Saturday, 26 March 2016

So Where Exactly Does the United Kingdom End?

As I come to the end of my period of travelling around Australia and New Zealand, I am thinking more than ever about the future of 'the United Kingdom'. One of the things I'm looking forward to about returning to 'the UK' is that the people who live there hardly ever call it 'the UK'. We think we live in Britain, but when I offer this in response to the person on the ticket desk of some museum who is dutifully collecting visitors' origins for their stats, they often look a bit confused. Then they look down their list of options and say, 'So that'll be the United Kingdom then'. If I get the opportunity, I explain that in the wake of the Scottish indyref the term United Kingdom has become associated with an explicitly Unionist political agenda and 'Britain' is more neutral. Nobody much in Australasia seems to understand this, and really, why should they.

I do think though that the management of Best Western Australia could be expected to have a firmer grasp of political geography than that demonstrated by their online hotel booking form. It gave me the options of saying I was from: a) United Kingdom - Great Britain, b) United Kingdom - Scotland, or c) United Kingdom - Wales. Being from England is not possible except by identifying England with Great Britain, a bad habit the English already have that ought not to be encouraged, and being from Northern Ireland is not an option at all, an egregious howler since the correct differentiation between Britain and the UK is that the latter includes Northern Ireland and the former does not. But hey, Best Western is run by Americans, what can you expect.

My stay in New Zealand (or Aotearoa as its inhabitants increasingly like to call it) coincided with its referendum on changing the flag. The photo above shows the present flag flying beside the war memorial at Bluff, the southernmost point of the New Zealand mainland. It was a pet project of the current prime minister, John Key, to change the flag to one that does not include the flag of the United Kingdom and thus could be seen as representing the modern independent nation rather than the former colony. The previously chosen alternative is shown below - it keeps the stars of the Southern Cross but replaces the UK flag with the Silver Fern long associated with NZ. The result of the referendum has just come in and the Kiwis have rejected the proposed alternative and opted to keep the old flag. Not by as large a margin as predicted though, the result was 57: 43, and as I understand it a lot of No voters were motivated more by dislike of Mr Key and all his pet projects than by devotion to the traditional flag.

I am not, of course, entitled to have an opinion on what flag Kiwis ought to adopt, that's entirely a matter for them. I am though entitled to have an opinion on the attitudes to 'the mother country' that were displayed during the referendum debate, and I found a lot of them exasperating. I was told by one tour guide that it was appropriate to keep the UK flag because 'we are still part of the Commonwealth'. Very few countries of the Commonwealth have chosen to reference the UK in their post-independence flags, and anyway, the sad truth is that hardly anybody in Britain outside Buckingham Palace gives a damn about the Commonwealth. There seems to be a widespread view overseas that the Union Jack has something to do with the Queen. It doesn't.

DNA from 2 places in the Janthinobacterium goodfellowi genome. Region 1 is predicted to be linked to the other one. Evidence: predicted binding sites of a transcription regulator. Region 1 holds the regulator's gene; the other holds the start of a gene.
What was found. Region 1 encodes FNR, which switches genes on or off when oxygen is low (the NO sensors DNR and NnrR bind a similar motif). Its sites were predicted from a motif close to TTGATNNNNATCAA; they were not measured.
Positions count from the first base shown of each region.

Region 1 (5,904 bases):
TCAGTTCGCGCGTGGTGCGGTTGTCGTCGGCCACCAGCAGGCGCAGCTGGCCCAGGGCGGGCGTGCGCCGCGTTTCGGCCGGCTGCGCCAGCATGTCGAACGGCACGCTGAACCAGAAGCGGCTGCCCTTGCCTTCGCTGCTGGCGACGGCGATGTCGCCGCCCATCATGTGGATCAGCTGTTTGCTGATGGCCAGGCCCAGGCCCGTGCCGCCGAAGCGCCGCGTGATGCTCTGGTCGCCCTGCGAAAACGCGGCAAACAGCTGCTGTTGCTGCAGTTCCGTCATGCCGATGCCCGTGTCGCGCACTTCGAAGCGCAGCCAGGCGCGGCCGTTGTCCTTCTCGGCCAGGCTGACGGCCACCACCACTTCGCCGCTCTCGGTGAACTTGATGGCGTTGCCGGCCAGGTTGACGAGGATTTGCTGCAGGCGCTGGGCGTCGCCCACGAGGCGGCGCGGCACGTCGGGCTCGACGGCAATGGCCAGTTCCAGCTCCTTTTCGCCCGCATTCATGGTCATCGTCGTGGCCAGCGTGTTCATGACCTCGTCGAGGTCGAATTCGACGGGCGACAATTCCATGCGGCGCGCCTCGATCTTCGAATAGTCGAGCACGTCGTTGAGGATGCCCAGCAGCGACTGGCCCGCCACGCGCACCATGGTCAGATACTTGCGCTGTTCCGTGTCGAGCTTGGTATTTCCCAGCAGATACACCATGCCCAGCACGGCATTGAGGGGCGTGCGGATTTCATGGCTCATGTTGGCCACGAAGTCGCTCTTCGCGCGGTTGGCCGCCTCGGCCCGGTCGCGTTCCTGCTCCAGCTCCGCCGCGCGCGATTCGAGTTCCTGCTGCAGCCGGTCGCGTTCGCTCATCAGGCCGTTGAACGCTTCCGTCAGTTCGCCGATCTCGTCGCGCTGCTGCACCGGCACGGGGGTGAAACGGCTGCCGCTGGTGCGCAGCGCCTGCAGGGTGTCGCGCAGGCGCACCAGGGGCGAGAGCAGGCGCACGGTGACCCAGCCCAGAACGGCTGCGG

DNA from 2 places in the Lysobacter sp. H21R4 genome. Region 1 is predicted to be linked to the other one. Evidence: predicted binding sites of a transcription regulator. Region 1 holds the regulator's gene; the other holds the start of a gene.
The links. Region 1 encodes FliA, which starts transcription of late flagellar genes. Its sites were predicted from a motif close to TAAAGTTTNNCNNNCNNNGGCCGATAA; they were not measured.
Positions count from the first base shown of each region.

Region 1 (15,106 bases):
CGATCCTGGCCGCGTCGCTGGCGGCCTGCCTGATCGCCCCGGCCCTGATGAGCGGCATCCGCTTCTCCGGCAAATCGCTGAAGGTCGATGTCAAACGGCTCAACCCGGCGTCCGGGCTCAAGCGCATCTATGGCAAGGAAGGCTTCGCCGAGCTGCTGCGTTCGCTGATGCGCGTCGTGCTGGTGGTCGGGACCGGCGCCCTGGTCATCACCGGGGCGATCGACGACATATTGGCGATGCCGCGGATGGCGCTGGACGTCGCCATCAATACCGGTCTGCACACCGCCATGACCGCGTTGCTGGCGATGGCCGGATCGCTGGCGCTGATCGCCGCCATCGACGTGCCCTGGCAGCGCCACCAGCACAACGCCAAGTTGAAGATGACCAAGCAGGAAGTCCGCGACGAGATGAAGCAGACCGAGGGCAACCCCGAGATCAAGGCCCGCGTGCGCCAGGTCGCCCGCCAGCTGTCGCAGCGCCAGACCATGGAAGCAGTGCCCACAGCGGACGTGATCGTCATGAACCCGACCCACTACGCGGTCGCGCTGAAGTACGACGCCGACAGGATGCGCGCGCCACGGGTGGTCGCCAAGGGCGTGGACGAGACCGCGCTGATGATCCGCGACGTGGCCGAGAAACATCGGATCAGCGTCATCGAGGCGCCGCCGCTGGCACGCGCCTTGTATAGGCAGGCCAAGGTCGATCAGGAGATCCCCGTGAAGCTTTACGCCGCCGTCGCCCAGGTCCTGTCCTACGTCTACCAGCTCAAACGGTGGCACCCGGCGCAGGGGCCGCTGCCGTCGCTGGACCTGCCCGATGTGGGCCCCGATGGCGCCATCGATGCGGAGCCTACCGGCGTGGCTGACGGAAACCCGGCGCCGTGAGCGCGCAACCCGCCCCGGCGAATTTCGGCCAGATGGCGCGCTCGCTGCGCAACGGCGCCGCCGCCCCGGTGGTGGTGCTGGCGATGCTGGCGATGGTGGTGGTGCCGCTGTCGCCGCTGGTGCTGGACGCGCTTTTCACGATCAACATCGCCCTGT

I even read one letter in a newspaper that said NZ was still part of the United Kingdom, and considered writing to the paper to point out that it very definitely is not, but wasn't quite sure if the letter was intended satirically. Even if that particular writer was being sarcastic, there is certainly a degree of attachment to the UK in New Zealand that is not reciprocated and seems embarrassingly inappropriate to a British visitor. All the more so because the proportion of New Zealanders who have Scottish ancestry is very great and you would think that some anti-Union sentiments would have travelled out there with them.

I started off by telling people that if Scotland becomes independent, which everyone I know believes is inevitable eventually, and the United Kingdom breaks up, NZ is going to look a bit daft using the flag of a country that doesn't exist any more. Then I realised that the NZ flag has taken on a range of associations that are no longer anything to do with the UK. The most emotive argument used by the No to the New Flag lobby was that thousands of New Zealanders had fought and died under the present one. The photo above of it flying beside the war memorial on a weather-beaten coast seems to me to capture a lot of the emotions evoked by this argument. It was tempting to say, So doesn't that just prove that Kiwis ought not to have got involved in British wars? But I could see that would have been insulting to those who feel deeply about this. The Returned Services' Association in Aotearoa New Zealand will keep flying a flag that includes the one created to celebrate the Union of England and Scotland, regardless of what happens in Holyrood. Such are the vagaries of colonial history.

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